Within the first ten pages of Book One, the reader confronts this sentence: "Oh Lord God," she cries. "They are killing Mr. Watson!" (Killing off the main character in the opening pages of a 900-page work of fiction proves Matthiessen is either brave or foolish.) The story is told with a dozen different narrators recalling Watson's arrival and life in the islands. Matthiessen's remarkable ability to produce so many distinctive voices makes this book incredibly readable. These people can all tell a story (they are in good practice life on the islands providing so much idle time). Matthiessen does not, however, make them all tell the same story; differences of viewpoint produce a fascinating ambiguity.

That Watson is an exceptional man is undoubted. Beginning with nothing, he manages to set himself up as a power to be reckoned with. He is also grandiose, violent, and merciless. But is he a murderer (several times over)? Opinions vary. He drinks too much. He loses what he has and what he wants and what he values. It is a hard life in a hard place. Edgar Watson was a hard man in dire need of some education and civilization, neither of which could be found in any quantity in the islands.

Book Two traces the story of Lucius Watson's "obsessive quest for the truth about his father" (NYT Review). It is the 1920's and Lucius is writing a history of his father's life (he has a doctorate in history), traveling to courthouse archives and interviewing long-forgotten family members. But he also has "the list" of the armed men who gunned down the elder Watson. The list naturally makes people nervous and some of them are quite dangerous. Book Two reveals some fascinating history, including the mostly unsavory operation of the law in south Florida, such as sheriff's renting the labor of black inmates to business interests (and pocketing much of the money). For more on that practice see Douglas Blackmon's stunning new history Slavery by Another Name: The Re-Enslavement of Black Americans from the Civil War to World War II.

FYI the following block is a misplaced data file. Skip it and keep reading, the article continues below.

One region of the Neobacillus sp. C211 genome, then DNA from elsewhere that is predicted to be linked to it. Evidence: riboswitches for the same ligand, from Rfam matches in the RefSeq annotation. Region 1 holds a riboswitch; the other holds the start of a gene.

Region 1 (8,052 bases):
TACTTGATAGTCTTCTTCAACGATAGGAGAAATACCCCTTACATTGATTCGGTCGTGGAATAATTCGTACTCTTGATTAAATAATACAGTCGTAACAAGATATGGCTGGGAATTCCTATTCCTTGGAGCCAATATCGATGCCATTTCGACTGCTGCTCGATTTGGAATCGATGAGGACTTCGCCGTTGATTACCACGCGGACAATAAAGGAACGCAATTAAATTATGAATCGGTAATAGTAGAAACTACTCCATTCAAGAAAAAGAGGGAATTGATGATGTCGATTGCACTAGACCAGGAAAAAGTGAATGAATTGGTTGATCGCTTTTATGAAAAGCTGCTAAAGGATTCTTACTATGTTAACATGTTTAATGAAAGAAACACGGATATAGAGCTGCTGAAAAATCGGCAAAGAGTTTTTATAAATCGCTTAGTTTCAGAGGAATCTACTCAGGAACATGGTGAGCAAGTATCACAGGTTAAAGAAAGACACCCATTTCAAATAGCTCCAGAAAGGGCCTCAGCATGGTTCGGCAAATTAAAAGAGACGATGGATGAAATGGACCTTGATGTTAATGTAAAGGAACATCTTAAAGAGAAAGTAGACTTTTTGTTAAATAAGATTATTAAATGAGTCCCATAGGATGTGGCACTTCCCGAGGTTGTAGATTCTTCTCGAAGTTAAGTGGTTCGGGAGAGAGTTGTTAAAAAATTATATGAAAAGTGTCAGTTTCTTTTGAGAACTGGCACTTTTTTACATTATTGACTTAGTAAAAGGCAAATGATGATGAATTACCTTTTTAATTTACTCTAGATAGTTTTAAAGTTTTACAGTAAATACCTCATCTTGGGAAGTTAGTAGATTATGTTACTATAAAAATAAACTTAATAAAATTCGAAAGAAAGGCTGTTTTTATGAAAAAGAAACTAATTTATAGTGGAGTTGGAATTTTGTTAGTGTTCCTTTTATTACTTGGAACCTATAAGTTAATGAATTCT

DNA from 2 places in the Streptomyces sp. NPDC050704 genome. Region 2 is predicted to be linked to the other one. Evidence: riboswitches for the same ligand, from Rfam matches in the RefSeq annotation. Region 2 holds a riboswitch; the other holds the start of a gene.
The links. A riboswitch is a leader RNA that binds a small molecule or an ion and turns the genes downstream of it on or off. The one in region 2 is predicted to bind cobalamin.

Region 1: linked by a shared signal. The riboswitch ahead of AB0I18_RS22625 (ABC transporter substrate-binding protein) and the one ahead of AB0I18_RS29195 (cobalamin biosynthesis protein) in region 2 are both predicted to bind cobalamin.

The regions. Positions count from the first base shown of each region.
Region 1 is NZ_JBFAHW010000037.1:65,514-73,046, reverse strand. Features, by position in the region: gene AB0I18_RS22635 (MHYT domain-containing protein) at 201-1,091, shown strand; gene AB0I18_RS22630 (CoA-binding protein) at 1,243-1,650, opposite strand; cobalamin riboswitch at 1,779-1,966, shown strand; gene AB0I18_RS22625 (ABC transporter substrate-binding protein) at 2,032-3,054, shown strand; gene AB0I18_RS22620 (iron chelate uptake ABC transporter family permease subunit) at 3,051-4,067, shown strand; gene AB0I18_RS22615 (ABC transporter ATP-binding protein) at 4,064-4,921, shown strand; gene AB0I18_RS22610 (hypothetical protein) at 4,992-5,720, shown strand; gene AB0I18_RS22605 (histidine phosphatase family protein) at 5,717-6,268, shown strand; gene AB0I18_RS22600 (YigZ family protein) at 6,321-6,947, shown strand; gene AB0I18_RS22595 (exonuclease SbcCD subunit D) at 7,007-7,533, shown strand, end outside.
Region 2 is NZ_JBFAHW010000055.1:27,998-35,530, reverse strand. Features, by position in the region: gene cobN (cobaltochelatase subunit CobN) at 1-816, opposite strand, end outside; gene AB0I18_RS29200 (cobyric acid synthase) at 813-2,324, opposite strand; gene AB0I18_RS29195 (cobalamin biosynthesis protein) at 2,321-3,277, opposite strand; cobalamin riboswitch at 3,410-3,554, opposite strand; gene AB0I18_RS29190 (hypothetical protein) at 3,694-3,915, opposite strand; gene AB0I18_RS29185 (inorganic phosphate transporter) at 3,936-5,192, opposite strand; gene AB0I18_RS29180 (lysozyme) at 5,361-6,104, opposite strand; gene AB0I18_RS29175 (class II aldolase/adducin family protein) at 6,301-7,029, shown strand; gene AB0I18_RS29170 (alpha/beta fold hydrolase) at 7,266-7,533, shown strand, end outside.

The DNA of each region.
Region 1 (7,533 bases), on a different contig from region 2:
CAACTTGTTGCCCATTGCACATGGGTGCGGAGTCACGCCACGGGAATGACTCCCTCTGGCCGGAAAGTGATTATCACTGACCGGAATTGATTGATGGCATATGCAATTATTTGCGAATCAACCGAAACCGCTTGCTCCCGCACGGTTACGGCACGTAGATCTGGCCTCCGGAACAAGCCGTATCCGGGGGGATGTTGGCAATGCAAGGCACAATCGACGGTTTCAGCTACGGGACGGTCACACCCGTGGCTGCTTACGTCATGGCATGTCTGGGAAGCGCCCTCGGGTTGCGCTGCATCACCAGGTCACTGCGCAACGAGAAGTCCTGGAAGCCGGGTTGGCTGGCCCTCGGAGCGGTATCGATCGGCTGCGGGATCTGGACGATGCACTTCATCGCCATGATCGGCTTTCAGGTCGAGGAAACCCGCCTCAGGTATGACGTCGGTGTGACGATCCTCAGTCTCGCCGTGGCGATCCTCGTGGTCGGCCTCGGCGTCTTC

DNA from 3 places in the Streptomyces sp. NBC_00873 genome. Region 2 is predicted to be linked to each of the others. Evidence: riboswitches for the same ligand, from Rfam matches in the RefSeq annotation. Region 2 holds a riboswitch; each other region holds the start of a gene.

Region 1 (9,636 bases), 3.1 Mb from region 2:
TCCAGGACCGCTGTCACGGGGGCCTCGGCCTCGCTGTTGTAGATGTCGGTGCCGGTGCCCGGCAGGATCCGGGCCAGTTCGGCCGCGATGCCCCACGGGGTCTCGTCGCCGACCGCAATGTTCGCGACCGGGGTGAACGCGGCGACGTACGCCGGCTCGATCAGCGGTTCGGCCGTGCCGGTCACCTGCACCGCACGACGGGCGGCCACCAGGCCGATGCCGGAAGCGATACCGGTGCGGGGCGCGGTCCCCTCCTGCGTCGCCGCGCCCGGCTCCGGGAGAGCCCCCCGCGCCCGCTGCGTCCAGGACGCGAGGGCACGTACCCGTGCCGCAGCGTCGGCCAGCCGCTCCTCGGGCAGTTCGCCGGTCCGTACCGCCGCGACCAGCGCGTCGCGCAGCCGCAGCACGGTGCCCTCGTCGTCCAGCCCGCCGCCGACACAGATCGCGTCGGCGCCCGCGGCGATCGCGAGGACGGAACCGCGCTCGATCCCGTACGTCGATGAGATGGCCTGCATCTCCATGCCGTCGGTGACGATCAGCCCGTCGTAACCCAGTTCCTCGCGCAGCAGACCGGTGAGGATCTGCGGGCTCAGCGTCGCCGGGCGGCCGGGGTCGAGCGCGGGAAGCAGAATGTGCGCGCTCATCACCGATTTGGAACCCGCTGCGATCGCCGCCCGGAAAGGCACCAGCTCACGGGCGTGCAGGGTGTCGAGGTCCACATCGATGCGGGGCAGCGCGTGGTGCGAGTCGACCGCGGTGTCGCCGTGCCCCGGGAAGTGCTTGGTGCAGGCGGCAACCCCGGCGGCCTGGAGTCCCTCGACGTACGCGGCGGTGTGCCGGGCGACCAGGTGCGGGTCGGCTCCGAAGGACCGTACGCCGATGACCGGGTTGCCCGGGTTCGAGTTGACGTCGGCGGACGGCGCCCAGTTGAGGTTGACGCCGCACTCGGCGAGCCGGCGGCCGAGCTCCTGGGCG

Book Three presents Edgar himself as the narrator of his life story from a child in South Carolina to various stopping places in Florida, Arkansas, and finally the Thousand Islands. The brutality of his childhood, the ready violence of white men toward blacks and of his own father toward him, makes Edgar's later actions more understandable person, if not justified. He develops a rigid personal code that demands recompense in full for any slight. He attempts a justification that reveals some complexity and contradictions, but falls short of the mark.

Shadow Country is an American epic of a mysterious historical character (yes, Edgar Watson really lived and died in the islands). The writing is at times exquisite. The story it tells is often brutal or just about plain hard life. The writing is compelling, the reading can be draining.
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11 of 11 people found the following review helpful
on January 5, 2009
Peter Matthiessen's Shadow Country just might be the great American novel. A nutshell description that grants this masterpiece its due is that it rivals Faulkner - in gravity of themes, complexity of moral vision and rootedness of place - but with a 75% reduction in confusion of narrative form and style.

I read the trilogy a decade ago and am now relishing rereading his single volume revision. Knowing this is something I will probably reread every 5 or 10 years, I bought the hardcover version.

A word (but not a caveat) for women: although this is "manly" fiction in subject matter - concerned as it is with the precarious existence of pioneer settlers in the ruthless, wild, wild West of the Florida frontier around 1900 - the multiple narrators, many of them female, present nuanced, detailed, contrasting and contradictory depictions of people and events. So, though this is perhaps masculine fiction, it is not Hemingway, in style or substance.
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11 of 11 people found the following review helpful
on November 8, 2008